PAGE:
"Sympathy for the favorite nation, facilitating the illusion of an imaginary common interest in cases where no real common interest exists...It leads also to concession to the favorite nation of privileges denied to others, which is apt...to injure the nation making the concessions...by exciting jealousy, ill will, and disposition to retaliate in the parties from whom equal privileges are withheld...It gives to...citizens (who devote themselves to the favorite nation) facility...to tamper with domestic factions, to practice the arts of seduction, to mislead public opinion, to influence or awe the public councils."
The authors then proceed to explain how the relationship between the United States and Israel violates Washington's warning and proves all his predictions of the consequences of a "Passionate attachment."
The first section of the book covers the history of the relationship from the foundation of Israel in 1947 to the date of writing in 1992. The Balls explain how the inordinate influence of Israel began when a politically weak Harry S Truman capitulated to Israeli pressures to ensure Jewish support in the crucial 1948 election.
The only President who seems to have earned the respect of the authors is Dwight D. Eisenhower who, unlike Truman, owed no political debt to Jewish voters and who was sufficiently rich in political capital to permit an adherence to a principled policy.
Beginning with the Kennedy administration, the Balls indicate that American administrations have repeatedly sacrificed American interests on the altar of Israeli demands. Among the low points of the relationship was the 1967 attack by Israeli forces on the USS Liberty, a U. S. Navy intelligence ship whose existence threatened Israeli plans to occupy the Golan Heights before international pressure could force a cease-fire. Rather than responding to this attack on the U.S. Navy as it would if directed from any other quarter, the Johnson administration wrote it off as a case of mistaken identity. In subsequent administrations the retreat from principle has continued.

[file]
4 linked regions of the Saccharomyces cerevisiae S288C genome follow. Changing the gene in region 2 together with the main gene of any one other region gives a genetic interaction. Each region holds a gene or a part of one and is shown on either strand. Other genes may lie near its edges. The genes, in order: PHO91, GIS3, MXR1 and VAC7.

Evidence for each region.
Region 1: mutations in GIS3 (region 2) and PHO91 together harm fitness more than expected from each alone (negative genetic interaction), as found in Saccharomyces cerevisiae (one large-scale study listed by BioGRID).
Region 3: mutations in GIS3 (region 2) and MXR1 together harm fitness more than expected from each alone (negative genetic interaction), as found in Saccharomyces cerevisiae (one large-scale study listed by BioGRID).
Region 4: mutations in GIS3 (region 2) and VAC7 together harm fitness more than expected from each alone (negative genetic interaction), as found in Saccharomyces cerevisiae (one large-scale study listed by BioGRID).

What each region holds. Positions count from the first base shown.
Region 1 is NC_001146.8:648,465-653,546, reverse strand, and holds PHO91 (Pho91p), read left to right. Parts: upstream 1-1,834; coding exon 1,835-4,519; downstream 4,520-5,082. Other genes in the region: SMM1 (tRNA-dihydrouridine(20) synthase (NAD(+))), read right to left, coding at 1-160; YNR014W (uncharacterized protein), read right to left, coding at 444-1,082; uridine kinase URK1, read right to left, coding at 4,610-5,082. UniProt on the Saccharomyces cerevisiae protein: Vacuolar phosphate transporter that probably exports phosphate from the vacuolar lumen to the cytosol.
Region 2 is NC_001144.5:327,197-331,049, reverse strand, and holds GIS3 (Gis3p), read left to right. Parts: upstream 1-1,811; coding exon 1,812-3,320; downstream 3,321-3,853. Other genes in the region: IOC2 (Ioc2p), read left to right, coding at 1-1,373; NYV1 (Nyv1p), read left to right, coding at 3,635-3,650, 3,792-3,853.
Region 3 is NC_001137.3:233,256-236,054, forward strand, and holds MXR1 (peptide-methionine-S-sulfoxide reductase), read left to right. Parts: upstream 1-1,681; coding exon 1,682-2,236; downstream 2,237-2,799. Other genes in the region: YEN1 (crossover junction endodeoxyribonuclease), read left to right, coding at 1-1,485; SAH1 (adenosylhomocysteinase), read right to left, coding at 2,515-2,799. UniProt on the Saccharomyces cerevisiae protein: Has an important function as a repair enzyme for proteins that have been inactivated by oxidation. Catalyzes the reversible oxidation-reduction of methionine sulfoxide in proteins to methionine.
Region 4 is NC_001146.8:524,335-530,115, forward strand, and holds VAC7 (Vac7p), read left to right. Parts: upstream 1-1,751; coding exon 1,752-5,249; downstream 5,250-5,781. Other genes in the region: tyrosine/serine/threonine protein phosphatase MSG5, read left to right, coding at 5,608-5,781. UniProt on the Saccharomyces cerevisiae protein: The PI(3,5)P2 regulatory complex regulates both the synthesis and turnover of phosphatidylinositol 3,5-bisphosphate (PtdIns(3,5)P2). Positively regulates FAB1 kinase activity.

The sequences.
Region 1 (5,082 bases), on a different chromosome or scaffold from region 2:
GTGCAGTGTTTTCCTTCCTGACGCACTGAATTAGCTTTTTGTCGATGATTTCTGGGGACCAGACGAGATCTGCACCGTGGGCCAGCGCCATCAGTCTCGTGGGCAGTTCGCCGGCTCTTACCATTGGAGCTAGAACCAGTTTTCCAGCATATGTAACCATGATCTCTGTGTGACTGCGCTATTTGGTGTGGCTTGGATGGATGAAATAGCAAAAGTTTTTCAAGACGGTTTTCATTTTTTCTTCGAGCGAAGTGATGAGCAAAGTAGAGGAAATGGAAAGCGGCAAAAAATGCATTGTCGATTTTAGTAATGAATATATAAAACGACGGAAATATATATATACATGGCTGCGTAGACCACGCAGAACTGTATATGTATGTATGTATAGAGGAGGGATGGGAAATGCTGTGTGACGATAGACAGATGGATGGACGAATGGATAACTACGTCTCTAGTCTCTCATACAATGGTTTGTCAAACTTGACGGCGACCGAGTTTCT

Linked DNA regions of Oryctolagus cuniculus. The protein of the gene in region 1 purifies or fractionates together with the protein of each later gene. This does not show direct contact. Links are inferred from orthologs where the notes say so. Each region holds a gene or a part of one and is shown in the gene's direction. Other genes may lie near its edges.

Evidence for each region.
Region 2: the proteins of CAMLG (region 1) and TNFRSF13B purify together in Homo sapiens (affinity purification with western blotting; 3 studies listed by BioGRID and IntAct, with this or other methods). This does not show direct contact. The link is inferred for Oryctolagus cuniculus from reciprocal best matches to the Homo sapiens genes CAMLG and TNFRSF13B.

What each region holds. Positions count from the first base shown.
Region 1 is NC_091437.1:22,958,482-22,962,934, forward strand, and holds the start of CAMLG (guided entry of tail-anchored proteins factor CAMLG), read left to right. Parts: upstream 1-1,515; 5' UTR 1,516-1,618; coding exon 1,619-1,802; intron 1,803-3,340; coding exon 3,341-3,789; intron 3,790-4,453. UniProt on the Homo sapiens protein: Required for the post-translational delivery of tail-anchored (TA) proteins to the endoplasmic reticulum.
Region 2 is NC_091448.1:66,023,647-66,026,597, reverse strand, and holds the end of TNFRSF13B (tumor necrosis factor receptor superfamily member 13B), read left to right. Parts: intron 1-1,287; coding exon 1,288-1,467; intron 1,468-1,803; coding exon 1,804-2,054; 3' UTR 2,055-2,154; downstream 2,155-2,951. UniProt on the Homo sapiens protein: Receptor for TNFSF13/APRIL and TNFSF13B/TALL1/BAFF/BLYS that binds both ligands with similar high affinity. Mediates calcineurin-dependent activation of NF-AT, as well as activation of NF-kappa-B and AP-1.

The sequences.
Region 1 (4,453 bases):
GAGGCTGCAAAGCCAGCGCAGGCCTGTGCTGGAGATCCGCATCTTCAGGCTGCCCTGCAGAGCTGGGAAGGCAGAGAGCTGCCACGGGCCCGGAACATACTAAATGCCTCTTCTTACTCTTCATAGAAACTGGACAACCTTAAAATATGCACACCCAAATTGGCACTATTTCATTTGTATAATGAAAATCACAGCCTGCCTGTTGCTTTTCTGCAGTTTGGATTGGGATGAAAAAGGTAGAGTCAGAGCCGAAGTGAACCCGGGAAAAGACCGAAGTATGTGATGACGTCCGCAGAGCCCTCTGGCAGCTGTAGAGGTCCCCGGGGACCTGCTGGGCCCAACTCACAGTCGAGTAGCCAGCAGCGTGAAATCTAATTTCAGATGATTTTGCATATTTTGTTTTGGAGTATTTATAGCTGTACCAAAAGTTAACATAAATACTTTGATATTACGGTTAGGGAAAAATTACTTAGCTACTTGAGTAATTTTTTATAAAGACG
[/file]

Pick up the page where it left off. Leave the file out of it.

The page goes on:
The authors illustrate how, as the relationship developed, supporters of Israel were able to create the illusion that Israel served as a valuable American asset the Cold War struggle against Soviet expansionism. The authors explain how the Coalition which won the Gulf War proved that Israel's days as a strategic American asset, if they ever existed, were over.
Much attention is devoted to the relationship between Israel and its Arab neighbors. It is refreshing to read an analysis of the recent history of the Middle East which is not filtered through Israeli apologists. The authors explain the background of developments in Israel and the Arab portions of Palestine. The Israeli policy of national expansion of military conquest, the expulsion of Arabs from conquered land and the colonization of those who have remained under the Israeli yoke are explained in detail. Acts of Israeli terrorism against Arabs are given due attention, despite the record of Israeli denials which are routinely accepted in American circles.
An eye-opening chapter is devoted to the strong influence of Jewish pressure on American politics and how it is reflected in American foreign policy toward Israel and the Arabs.
Particularly timely chapters are the ones on the neglected American-Arab relations and "Terror and Reprisal" against America and Israel. The moral and financial costs of the Passionate attachment are followed by recommendations directed to both the United States and Israel on ways to advance the interests of each in the Middle East.
This book is both edifying and shocking. It is edifying in that it presents a different views of the state of America's role in Middle eastern affairs that that to which we are normally exposed. This book is shocking in that it shows millions of Americans and several administrations as subordinating American interests to those of Israeli in the determination of American policy. This book is a worthwhile read for anyone interested in the truth about American Middle Eastern policy.